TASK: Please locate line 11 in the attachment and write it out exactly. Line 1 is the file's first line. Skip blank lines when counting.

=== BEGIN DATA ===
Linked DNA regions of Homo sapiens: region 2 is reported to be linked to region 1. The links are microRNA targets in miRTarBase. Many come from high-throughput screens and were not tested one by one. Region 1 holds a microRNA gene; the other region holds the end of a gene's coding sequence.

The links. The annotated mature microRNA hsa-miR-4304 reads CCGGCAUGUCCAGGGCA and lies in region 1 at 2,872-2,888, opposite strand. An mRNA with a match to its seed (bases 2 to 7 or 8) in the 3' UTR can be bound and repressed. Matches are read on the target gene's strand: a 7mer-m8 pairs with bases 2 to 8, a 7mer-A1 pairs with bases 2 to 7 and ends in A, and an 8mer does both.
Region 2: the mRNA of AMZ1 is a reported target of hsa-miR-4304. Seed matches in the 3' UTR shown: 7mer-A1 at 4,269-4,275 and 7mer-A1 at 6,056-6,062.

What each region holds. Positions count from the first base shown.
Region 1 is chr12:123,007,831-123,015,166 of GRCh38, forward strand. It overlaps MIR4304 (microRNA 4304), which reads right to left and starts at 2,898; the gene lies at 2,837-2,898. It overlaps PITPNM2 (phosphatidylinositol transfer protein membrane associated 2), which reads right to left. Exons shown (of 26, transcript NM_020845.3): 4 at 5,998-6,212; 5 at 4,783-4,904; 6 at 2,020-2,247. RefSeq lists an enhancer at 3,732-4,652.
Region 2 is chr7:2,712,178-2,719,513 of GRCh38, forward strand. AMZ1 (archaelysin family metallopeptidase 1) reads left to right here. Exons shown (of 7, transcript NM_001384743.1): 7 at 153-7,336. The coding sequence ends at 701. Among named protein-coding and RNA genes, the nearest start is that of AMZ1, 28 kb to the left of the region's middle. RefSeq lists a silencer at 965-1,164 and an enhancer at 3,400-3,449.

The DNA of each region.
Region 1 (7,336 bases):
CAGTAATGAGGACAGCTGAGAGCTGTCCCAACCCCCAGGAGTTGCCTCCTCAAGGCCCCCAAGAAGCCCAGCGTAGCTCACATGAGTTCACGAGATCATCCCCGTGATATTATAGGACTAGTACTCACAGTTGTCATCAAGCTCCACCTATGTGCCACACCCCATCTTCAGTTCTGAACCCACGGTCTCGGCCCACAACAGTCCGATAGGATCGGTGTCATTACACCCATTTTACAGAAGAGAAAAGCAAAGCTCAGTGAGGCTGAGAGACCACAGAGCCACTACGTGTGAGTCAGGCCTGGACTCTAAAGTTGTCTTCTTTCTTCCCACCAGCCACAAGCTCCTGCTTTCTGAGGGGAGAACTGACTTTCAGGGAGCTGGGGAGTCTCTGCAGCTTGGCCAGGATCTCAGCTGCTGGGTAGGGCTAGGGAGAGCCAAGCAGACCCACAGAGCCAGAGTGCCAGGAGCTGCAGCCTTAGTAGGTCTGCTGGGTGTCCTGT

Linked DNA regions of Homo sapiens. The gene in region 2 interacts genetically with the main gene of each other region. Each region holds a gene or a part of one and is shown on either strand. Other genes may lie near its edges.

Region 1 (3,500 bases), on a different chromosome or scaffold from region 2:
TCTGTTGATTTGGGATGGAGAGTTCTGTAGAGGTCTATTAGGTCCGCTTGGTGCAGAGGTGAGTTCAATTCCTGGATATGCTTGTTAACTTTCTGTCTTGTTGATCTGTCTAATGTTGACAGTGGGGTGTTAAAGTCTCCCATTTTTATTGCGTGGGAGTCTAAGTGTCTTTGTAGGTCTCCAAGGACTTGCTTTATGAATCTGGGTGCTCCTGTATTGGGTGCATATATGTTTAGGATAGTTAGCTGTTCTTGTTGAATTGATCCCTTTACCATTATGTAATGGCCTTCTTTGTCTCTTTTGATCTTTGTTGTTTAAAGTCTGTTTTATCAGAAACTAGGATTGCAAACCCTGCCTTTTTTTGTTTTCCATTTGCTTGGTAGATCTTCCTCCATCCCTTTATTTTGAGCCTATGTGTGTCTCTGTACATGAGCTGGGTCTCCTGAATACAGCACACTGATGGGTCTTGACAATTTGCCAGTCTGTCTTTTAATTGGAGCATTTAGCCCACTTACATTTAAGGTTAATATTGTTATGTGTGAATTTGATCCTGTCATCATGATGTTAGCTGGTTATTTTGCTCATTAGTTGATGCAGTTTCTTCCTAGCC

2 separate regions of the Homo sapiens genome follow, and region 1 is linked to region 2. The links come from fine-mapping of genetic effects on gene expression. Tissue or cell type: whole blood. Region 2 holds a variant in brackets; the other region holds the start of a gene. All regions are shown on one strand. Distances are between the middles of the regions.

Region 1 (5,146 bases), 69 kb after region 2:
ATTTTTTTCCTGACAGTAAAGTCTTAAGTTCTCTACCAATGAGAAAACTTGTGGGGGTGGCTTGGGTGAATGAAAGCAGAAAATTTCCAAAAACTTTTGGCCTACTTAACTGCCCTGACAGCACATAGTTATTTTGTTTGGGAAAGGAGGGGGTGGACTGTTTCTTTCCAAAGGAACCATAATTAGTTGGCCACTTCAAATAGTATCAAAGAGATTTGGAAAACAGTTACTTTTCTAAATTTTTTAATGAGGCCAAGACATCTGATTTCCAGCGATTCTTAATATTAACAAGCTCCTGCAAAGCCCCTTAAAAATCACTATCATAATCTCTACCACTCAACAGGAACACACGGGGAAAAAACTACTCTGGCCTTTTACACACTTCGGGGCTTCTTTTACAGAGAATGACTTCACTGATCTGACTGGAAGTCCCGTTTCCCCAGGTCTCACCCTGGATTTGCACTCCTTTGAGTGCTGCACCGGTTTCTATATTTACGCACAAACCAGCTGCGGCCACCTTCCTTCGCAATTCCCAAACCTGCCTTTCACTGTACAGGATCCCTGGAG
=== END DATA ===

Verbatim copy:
Region 1 (3,500 bases), on a different chromosome or scaffold from region 2: